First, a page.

Deep Genomics, part of the 2015 UTEST cohort, has raised US$13 million from Khosla Ventures.
Deep Genomics combines artificial intelligence and genomics research to help develop genetic medicines to treat a myriad of disorders – everything from autism to cancer.
Brendan Frey, CEO and a professor in U of T’s Faculty of Applied Science & Engineering, told the Globe and Mail the cash raised will be used to hire a range of scientific experts, doubling the firm’s current 20-person staff.
“We are aiming to flip medicine on its back and do something completely different,” said Frey, who is also Deep Genomics’s CEO.
The company’s platform is used to search through 69 billion molecules to generate 1,000 compounds that can be used to manipulate cell biology and develop new therapies. The hope is the technology will eventually help drug companies create new pharmaceuticals to treat genetic ailments.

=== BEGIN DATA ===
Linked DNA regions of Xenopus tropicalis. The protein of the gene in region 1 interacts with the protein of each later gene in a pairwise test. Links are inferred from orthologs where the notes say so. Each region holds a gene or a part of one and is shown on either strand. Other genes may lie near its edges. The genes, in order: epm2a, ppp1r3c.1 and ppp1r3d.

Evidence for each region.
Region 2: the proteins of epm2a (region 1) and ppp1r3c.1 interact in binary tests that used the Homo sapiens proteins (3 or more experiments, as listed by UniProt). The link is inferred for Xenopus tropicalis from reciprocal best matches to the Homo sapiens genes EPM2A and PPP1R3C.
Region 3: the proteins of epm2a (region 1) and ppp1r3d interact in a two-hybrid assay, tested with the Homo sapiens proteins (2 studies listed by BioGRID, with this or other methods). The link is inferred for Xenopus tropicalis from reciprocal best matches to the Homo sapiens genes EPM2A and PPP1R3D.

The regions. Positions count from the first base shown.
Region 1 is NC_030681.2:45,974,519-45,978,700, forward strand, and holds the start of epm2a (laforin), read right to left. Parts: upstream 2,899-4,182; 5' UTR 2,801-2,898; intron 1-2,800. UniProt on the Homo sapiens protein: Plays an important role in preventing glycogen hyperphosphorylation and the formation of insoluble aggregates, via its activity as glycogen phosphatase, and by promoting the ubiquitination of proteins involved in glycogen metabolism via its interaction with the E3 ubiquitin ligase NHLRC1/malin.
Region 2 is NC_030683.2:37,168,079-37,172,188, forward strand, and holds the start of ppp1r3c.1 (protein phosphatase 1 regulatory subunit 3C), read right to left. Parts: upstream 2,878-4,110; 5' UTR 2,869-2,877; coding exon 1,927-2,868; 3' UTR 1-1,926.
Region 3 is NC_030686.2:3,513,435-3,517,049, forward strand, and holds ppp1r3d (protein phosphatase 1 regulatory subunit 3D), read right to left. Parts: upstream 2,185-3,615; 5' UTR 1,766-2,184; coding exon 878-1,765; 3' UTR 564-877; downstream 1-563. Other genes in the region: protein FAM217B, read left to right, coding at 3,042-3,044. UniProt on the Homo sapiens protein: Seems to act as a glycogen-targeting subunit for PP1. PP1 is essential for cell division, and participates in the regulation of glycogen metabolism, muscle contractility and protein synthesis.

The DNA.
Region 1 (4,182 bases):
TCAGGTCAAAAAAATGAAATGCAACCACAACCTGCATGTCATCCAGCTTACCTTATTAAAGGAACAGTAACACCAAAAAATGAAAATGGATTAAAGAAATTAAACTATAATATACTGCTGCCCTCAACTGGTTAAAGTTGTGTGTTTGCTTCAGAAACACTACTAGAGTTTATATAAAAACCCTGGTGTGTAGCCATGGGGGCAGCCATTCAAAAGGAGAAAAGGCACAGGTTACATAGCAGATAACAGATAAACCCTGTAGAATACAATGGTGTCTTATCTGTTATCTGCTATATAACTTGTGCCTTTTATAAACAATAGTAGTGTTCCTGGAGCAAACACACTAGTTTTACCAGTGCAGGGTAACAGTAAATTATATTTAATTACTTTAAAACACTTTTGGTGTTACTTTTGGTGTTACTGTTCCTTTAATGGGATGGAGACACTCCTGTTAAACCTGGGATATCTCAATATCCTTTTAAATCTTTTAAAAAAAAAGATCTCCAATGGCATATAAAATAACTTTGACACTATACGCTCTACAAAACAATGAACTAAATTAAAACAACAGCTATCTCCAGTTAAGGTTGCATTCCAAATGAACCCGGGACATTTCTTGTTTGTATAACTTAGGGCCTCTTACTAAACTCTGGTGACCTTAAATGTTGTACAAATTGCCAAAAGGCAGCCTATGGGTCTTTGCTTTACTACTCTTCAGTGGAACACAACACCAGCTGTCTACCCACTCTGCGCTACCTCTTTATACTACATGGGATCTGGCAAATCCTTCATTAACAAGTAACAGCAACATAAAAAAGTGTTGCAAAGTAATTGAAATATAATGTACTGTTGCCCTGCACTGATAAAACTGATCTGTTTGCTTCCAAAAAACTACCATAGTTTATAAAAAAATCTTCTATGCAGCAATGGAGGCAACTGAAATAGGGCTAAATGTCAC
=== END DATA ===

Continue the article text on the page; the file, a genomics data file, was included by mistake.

Frey, a founding member of the Vector Institute for artificial intelligence research, said in a statement that Deep Genomics is “a company whose founding principle is that the future of medicine will rely on artificial intelligence because biology is too complex for humans to understand.”
Deep Genomics previously raised $3.7 million in a seed round in 2015.
The startup also recieved support from U of T’s Innovations & Partnerships Office and the Creative Destruction Lab at the Rotman School of Management – all part of the expansive U of T entrepreneurship ecosystem.
“We believe that the technology developed by Deep Genomics puts them in a unique position to identify new therapies,” said Khosla founding partner Vinod Khosla in a statement.
“Because of the quality of their science and engineering team and the deep integration of their AI technology into their preclinical drug development pipeline, we are confident a very large potential exists here.”